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A Slip in Protocol Leads to a Patient Fall and a Tragic Outcome

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kc_case_2016_slip

A Slip in Protocol Leads to a Patient Fall and a Tragic Outcome

By Lisa Heard, MSN, RN, CGRN, CPHQ, CRICO

Related to: Communication, Documentation, Nursing, Other Specialties


Description

A patient, with a known falls risk, fell during a radiology exam and died from her injuries.

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Key Lessons

  • Critical information about a patient’s risk status must be transferred during a transition of care.
  • Training that demonstrates the risks of not following certain policies may prevent dangerous deviations.
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Clinical Sequence

A 55-year-old female with multiple co-morbidities (hypertension, Type 2 diabetes and on dialysis for end-stage renal disease) was admitted to the hospital with a diagnosis of osteomyelitis of the spine. She was treated with a course of antibiotics. Two months later, she returned to the hospital with worsening lower back pain. The patient’s daughter reported that her mother had been experiencing periods of instability and dizziness at home (the mother denied this). The nursing staff noted the patient as a high risk for falls.

 

A standing lumbar spine film to rule out spinal instability was ordered by a covering orthopedic resident. The nurse prepared a transfer checklist and placed it inside the chart (the hospital’s policy is to place this note on the front of the chart). A transporter wheeled the patient to Radiology, where she was received by a technologist with no verbal hand off given about the patient. The technician asked the patient if she was okay to stand, and she said she was. He helped her get into the right position for the film and stepped away to capture the image.

 

In the time he stepped away, the patient became unstable and fell. The technologist rushed to the patient who was now bleeding from the face and head and was disoriented. A code was called and the patient was stabilized. A head CT scan revealed right parietal intra parenchymal hemorrhage. She sustained facial fractures and exhibited left-sided hemiparesis.

 

The patient was admitted to the ICU. She was unable to swallow or recover mobility and required a percutaneous gastrostomy tube for feeding. Following transfer to a rehabilitation facility, the patient developed a Stage IV decubitus ulcer of her sacrum. After two years in a nursing home, the patient died.

 

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Allegation

The patient’s family filed a claim against the organization, alleging that there was a failure to ensure the patient’s safety resulting in a fall.

 

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Disposition

The case was settled in the high range.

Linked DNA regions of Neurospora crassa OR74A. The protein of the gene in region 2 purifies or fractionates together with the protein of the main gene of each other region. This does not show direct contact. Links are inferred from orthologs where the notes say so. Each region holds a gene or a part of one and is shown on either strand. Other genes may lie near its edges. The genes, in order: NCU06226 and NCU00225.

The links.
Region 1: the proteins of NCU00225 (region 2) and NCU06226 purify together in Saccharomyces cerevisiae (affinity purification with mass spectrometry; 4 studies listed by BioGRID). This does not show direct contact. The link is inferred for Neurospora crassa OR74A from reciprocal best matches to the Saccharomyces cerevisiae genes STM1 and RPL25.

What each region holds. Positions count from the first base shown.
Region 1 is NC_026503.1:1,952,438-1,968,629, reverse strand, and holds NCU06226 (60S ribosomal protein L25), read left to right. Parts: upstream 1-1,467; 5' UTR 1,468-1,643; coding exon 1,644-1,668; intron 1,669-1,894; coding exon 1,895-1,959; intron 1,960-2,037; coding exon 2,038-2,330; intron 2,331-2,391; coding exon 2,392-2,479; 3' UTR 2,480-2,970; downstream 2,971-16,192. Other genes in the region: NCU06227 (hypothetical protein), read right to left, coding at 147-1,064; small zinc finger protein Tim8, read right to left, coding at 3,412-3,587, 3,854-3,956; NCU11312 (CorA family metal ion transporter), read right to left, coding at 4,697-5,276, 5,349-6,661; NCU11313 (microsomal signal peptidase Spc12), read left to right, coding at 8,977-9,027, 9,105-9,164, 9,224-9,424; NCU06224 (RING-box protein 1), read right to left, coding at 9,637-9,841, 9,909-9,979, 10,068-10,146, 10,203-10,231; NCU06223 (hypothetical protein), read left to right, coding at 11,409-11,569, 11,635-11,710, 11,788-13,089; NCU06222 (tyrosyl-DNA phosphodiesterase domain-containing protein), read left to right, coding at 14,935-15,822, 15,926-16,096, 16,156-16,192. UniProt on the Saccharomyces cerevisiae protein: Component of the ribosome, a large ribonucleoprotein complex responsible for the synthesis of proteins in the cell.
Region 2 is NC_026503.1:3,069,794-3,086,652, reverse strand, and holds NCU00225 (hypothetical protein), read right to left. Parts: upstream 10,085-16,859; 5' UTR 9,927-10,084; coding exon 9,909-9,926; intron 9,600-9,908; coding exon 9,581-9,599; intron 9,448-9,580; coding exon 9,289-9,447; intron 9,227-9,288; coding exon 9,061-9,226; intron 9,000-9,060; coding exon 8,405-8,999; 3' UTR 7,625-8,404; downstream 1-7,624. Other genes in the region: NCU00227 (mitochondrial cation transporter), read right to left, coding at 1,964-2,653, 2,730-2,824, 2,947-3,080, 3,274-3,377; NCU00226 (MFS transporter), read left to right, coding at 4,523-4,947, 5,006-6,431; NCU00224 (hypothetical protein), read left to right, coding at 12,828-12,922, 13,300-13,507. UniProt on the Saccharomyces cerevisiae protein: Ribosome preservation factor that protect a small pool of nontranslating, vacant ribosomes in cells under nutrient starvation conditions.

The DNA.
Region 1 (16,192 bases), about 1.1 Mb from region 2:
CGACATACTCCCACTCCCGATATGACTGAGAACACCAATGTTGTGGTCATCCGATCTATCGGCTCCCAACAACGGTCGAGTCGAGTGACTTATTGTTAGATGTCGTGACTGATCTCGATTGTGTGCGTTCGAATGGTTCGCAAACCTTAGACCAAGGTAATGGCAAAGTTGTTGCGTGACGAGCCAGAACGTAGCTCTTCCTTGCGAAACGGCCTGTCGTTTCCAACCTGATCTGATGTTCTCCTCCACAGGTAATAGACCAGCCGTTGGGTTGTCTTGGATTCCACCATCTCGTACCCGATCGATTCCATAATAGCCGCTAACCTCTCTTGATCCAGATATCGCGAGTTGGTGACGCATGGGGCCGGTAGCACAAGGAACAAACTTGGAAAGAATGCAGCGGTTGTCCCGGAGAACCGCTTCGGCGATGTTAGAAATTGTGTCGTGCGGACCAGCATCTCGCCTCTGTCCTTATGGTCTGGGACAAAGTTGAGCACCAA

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Analysis

Risk: The patient was an unreliable source of information about her stability.

Recommendations: Awareness of potential lapses in the patient’s memory or understanding of their illness might help clinicians avoid some errors when eliciting a patient's past medical history. Seek information from the patient’s current care provider and medical record to validate the patient’s response.

 

Risk: There was a lapse in information between the teams transferring and receiving the patient.

Recommendation: Human factors, such as stress, distraction, and communication problems, increase the risk of errors. This is especially true during transitions in care, which often prove to be a time when there may a loss of critical patient information. Mitigation of this risk includes using standardized handoff tools (e.g., I-PASS, SBAR) to assure all vital information is passed between care teams. Face-to-face or verbal handoffs should include read back of information to ensure it was accurately received. During the time of the handoff, interruptions should be limited to prevent distraction.

 

Risk: Documentation was done, but was not placed on front of chart per hospital policy.

Recommendation: Failure to follow policy and procedure may cause lapses in patient safety. The use of tools to prompt policy compliance may assist providers to follow policies that impact patient safety. In complex health care environments, the use of checklists can provide cues to improve clinicians’ reliability and consistency. Involving front line teams in the development of the checklists may increase buy in, and thus use, of such tools.

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References

  1. Gawande, A. (2010). The Checklist Manifesto-How to Get Things Right. New York: Metropolitan Books.
  2. Starmer A, Spector N, Srivastava R, et al. I-PASS, a mnemonic to standardize verbal handoffs. Pediatrics. 2012; 129(2):201-04. doi:10.1542/peds.2011-2966
  3. Clarke D, Werestiuk K, Schoffner, A. et al 2012). Achieving the ‘perfect handoff’ in patient transfers. Journal of Nursing Management. 2012;20(5):592-98. doi: 10.1111/j.1365-2834.2012.01400.x. Epub 2012 Jun 19.
  4. Kaiser Permanente (n.d.) SBAR Toolkit. Institute for Healthcare Improvement.
  5. Leonard M, Lyndon A, Morgan J, Stone A.: Structured communication and psychological safety in health care audio broadcast. WIHI. 2014.
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December 19, 2016
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